With only four full years until our 100th birthday, the celebration of our statehood centennial, we must refocus our attention and energy on this important place. It is time not to merely talk about another well-intended plan for the Capitol District, another report that will join the 20 plus that have preceded it. It is time to create something large in concept, practically phased as a marriage of public and private pride, and confidant enough in its ideas and stakeholders to become an inspired reality. [Note: To read the full article, click here.]
[Source: Save SunMerc Coalition] — On Friday, January 13, 2006, in order to preserve their right as citizens and associations to litigate and provide reasonable notice of their continuing claims and legal theories, a motion was filed in Maricopa County Superior Court by the following groups: Arizona Asian American Association, Arizona Asian American Museum Foundation, Arizona Preservation Foundation, Capitol Mall Association, Chinese United Association of Greater Phoenix, Downtown Voices Coalition, Garfield Neighborhood Association, NAILEM, Neighborhood Coalition of Greater Phoenix, Oakland University Park Neighborhood Association, Ong Ko Met Family Association, Organization of Chinese Americans (Phoenix Chapter), and Story Preservation Association. Other groups are considering joining the appeal. The groups’ sole concern is with the historic Sun Mercantile Building, not the W Hotel or adjacent new construction condominium. All parties want, advocate, and work for a vibrant, 24/7 downtown -– a downtown that looks to the future, but respects its heritage.
Legal counsel carefully researched and reviewed the Sun Mercantile Building issue. The appeal of the City Council’s decision is based on the following arguments:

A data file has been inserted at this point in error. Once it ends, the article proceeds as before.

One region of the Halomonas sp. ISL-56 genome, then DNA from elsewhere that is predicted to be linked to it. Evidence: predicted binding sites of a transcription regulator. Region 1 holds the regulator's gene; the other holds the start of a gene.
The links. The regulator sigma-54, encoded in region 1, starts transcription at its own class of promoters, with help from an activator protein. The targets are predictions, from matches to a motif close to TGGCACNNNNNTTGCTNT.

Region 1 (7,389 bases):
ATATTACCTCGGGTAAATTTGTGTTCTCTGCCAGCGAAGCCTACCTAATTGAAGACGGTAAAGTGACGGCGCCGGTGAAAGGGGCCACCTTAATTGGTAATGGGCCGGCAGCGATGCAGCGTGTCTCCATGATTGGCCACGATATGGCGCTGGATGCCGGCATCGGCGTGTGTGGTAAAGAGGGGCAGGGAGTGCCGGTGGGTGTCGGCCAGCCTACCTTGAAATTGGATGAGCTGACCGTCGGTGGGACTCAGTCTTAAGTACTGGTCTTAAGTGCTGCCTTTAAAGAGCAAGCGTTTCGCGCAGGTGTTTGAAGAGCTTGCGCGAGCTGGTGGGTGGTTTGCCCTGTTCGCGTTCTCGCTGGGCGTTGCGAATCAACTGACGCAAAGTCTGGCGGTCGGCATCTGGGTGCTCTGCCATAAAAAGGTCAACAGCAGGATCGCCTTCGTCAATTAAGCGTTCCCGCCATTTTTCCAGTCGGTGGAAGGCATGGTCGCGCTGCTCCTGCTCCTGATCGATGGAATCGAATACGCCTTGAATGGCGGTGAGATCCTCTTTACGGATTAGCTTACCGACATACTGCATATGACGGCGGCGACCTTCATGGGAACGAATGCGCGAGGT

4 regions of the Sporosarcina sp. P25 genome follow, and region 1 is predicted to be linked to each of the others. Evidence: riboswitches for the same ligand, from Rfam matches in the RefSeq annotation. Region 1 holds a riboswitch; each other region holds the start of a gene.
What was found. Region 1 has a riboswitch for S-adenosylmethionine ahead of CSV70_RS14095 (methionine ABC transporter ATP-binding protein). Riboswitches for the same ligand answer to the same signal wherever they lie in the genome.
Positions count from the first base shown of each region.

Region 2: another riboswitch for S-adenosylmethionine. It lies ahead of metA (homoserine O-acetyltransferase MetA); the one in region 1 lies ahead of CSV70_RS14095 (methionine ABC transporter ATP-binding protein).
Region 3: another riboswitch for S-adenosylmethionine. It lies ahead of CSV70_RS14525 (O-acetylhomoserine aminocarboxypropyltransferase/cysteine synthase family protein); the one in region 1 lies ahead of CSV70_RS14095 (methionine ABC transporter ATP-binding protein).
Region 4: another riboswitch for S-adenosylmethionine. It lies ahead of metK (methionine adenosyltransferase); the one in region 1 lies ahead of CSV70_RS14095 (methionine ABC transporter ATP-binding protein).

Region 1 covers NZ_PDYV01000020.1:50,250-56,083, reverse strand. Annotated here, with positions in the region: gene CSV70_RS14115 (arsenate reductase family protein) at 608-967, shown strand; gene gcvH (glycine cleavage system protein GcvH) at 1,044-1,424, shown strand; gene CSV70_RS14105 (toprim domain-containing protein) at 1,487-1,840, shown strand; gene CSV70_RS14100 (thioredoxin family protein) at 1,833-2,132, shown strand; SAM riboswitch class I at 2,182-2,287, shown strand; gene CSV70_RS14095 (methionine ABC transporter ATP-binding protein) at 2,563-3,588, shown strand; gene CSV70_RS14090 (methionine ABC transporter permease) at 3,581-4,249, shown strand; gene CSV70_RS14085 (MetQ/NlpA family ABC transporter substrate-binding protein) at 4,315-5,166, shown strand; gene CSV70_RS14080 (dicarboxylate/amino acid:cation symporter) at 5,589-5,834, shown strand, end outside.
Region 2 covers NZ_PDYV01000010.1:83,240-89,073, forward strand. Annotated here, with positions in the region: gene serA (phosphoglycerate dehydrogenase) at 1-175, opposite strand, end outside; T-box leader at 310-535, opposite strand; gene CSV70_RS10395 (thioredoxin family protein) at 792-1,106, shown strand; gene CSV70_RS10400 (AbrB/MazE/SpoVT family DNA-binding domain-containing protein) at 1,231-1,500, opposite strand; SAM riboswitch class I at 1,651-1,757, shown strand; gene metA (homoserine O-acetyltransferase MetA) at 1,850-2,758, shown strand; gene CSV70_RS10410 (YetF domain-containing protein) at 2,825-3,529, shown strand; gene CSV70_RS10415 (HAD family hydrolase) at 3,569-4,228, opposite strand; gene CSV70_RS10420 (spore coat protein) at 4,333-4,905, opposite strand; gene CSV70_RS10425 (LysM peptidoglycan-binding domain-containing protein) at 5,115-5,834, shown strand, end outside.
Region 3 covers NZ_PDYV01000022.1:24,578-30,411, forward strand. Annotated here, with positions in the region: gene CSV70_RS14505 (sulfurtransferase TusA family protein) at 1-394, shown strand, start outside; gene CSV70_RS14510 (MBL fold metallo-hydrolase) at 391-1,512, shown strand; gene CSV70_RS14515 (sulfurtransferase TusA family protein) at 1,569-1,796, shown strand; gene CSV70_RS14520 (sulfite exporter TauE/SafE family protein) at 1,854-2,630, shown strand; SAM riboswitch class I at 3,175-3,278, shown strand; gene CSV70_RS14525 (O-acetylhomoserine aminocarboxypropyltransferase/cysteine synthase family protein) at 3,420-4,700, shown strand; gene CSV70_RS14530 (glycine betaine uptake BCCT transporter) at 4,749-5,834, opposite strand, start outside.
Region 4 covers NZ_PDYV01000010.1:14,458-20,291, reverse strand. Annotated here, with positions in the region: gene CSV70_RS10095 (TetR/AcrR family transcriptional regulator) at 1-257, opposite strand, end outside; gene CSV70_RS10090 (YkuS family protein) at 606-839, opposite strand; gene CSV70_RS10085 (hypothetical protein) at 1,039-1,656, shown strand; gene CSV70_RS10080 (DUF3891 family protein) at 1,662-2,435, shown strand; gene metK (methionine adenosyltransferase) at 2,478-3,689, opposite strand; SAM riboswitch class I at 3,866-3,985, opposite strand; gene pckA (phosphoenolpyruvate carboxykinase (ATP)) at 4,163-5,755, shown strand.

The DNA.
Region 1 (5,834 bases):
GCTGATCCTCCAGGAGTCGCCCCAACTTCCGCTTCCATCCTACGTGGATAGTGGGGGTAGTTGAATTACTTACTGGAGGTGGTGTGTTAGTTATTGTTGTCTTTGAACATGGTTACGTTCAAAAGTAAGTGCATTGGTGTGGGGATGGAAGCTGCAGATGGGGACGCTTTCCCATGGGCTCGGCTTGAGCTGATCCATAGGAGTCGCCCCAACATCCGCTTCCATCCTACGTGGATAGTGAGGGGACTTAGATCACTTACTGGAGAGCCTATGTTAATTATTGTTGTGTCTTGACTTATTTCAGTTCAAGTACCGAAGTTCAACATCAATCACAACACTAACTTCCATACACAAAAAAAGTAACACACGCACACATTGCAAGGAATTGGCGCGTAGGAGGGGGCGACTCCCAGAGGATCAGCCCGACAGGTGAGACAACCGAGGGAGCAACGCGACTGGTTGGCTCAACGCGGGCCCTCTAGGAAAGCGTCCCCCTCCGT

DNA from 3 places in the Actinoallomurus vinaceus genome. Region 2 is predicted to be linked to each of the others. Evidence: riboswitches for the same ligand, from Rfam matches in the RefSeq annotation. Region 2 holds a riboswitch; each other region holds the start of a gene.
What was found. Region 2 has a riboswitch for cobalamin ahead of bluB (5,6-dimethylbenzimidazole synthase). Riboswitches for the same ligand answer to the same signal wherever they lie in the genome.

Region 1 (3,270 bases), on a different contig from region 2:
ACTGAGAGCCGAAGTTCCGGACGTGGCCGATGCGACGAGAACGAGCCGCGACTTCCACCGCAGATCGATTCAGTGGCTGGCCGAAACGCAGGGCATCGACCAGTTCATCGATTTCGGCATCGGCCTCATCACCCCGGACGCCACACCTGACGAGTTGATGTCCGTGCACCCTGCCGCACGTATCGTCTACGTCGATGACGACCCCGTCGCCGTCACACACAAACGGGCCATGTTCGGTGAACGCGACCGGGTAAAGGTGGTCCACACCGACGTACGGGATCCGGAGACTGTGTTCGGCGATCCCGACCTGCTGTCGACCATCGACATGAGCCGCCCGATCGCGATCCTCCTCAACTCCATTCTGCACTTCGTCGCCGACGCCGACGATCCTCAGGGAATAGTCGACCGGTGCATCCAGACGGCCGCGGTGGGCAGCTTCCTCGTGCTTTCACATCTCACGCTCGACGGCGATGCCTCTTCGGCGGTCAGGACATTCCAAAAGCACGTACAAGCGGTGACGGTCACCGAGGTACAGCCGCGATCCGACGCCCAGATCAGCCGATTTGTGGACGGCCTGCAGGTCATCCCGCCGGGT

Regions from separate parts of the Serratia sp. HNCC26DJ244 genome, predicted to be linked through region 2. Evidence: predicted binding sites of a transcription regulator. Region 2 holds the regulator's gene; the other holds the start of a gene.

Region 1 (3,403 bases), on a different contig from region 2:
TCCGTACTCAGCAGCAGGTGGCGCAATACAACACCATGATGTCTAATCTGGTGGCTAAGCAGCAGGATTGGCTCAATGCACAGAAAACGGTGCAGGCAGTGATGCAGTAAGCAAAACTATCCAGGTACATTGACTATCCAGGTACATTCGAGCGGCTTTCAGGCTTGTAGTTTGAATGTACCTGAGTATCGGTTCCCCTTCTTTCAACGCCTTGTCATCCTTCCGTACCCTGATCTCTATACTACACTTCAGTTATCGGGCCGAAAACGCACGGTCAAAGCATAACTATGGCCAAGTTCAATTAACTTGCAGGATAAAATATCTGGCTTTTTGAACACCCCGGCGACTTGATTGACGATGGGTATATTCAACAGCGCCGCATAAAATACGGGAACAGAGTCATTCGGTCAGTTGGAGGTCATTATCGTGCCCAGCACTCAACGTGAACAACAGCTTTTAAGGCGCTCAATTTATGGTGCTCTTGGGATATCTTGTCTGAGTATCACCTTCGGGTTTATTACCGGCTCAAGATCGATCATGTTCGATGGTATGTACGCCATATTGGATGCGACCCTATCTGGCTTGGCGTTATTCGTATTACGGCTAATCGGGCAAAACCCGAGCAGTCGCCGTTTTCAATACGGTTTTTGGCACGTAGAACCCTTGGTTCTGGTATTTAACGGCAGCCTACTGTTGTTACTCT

- There is no credible evidence in the record supporting the City Council’s reversal of the decisions by its own Historic Preservation Commission and Historic Preservation Officer.
- The City Council’s decision is contrary to law. It directly contradicts the Phoenix Historic Preservation Ordinance and applicable state and federal historic preservation statutes, regulations, and rules.
- The City Council was obligated to review the decisions by the Historic Preservation Commission and Historic Preservation Officer as a quasi-judicial body, not as a legislative body. By approving the 11-story addition to the top of the Sun Mercantile Building the Council acted legislatively as opposed to quasi-judicially, thereby exceeding its legal authority and jurisdiction and abusing its discretion in approving a dramatic change to the Sun Mercantile Building.
- The City Council effectively removed the Historic Preservation zoning from the property (if left in place this action will likely result in the Sun Mercantile Building being removed from the National Register of Historic Places and/or the Arizona historic register) without adhering to the Phoenix Zoning Ordinance and proper notification process.
- The City Council’s approval of the 11-story tower atop the Sun Mercantile Building is contrary to the Conservation, Rehabilitation, and Redevelopment Element of the City of Phoenix General Plan. The illegal zoning change effected by the approval of the 11-story tower is inconsistent with the Phoenix General Plan.
The groups have requested a temporary restraining order, temporary injunction, and/or permanent injunction that would prohibit the City and City Council from taking any further action in regard to redevelopment of the Sun Mercantile Building as approved by the Council on December 14, 2005.